How do ActionMappings fit into the overall architechture of an application?

Ted Husted

Whither ActionMappings?

We write applications to do things for people. We might say, for example, that we want the appication to create a mail-merge job for us. Some developers call these top-level tasks "client stories". In practice, to do a big job like this, an application will need to take several smaller steps. We'll need to obtain the information from the user about which mail-merge job to create. We'll need to find the items to merge. We'll need to put the items together with a template, and we'll need to present the result back to the user. Some developers call these smaller tasks "use cases". To complete a client story, we usually chain several use cases together. A chain of use cases is sometimes called a workflow.

Before doing any thing for us, most applications wait to be asked. When we ask the application to do something, we usually need to provide a variety of details. If we ask the application to store a name and address, we need to provide the name and address to go along with the request.

HTML Forms

A web application collects such details through a HTML form. Under the hood, a HTML form submits a request to something called an "action". The action is a identifer that the web server can use to route the request to whatever software is suppose to handle it. The HTML specification does not much care what software is used to handle the request. It simply gives us a place where we can invoke the software we want to use.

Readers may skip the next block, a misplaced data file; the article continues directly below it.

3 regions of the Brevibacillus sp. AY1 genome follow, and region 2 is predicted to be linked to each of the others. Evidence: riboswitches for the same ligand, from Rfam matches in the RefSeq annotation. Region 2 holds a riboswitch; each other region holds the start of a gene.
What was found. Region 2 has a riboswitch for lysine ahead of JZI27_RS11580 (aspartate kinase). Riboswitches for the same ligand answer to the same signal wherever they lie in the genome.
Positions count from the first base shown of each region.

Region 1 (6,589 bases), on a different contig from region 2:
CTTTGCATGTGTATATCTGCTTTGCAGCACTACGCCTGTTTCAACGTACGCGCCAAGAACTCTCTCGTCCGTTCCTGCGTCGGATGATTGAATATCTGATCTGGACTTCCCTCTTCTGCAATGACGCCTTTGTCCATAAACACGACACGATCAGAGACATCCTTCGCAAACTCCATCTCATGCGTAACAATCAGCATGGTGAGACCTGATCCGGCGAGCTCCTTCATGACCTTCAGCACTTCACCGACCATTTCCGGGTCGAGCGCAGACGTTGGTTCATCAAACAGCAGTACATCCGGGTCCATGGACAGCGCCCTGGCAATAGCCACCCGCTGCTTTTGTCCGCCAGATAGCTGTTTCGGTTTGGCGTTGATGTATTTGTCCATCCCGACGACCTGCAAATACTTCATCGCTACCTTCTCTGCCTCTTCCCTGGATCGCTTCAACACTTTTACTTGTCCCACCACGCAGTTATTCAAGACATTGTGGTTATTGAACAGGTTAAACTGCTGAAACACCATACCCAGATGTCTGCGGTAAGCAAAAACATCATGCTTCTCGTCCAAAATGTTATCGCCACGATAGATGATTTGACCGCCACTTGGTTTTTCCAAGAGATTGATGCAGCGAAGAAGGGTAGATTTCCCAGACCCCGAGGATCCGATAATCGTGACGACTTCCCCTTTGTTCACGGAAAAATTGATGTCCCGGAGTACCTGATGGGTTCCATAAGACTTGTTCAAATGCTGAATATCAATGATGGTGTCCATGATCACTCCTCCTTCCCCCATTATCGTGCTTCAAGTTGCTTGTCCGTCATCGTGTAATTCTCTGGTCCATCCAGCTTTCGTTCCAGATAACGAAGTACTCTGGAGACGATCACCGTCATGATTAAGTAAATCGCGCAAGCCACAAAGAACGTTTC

Action Handlers

The simplest handler for an action is another HTML page. This doesn't accomplish much by itself, since a standard HTML page is static. Another simple way to handle an action is to install scripting software into your web server. This includes programs like Perl and Python. The server gives the request to the scripting software, and the scripting softare returns a response. The server sends the response back to the web browser (or other client).

Usually, the response will be in the form of another HTML page. Here, we might have a form action like action="/scripts/merge-form.pl". The HTML page returned by such a script may not exist as a separate file. The script can generate it "on the fly".

Server Pages

A more sophisticated way to handle an action is with a server-page. The software for handling the server-page is also installed into the web server. When a request for a certain type of page, say one matching the extension .jsp, comes along, the server passes the request to the server-page handler. The handler calls upon the page much like a script. The request acts as input to the server-page, and the page renders a response, just as scripting software would. Here, we might have a format action like action="/pages/merge-form.jsp".


Java web applications can also use servlets. A servlet is a binary Java class. After installing the servlet handler (or "container"), you can register the servlet to handle requests that match a certain pattern. These might look like server pages (*.do), or like a sub-directory (/do/*). As with the other methods, the web server hands the request to the servlet, and the servlet hands back a response. (The web specification requires a response for every request.)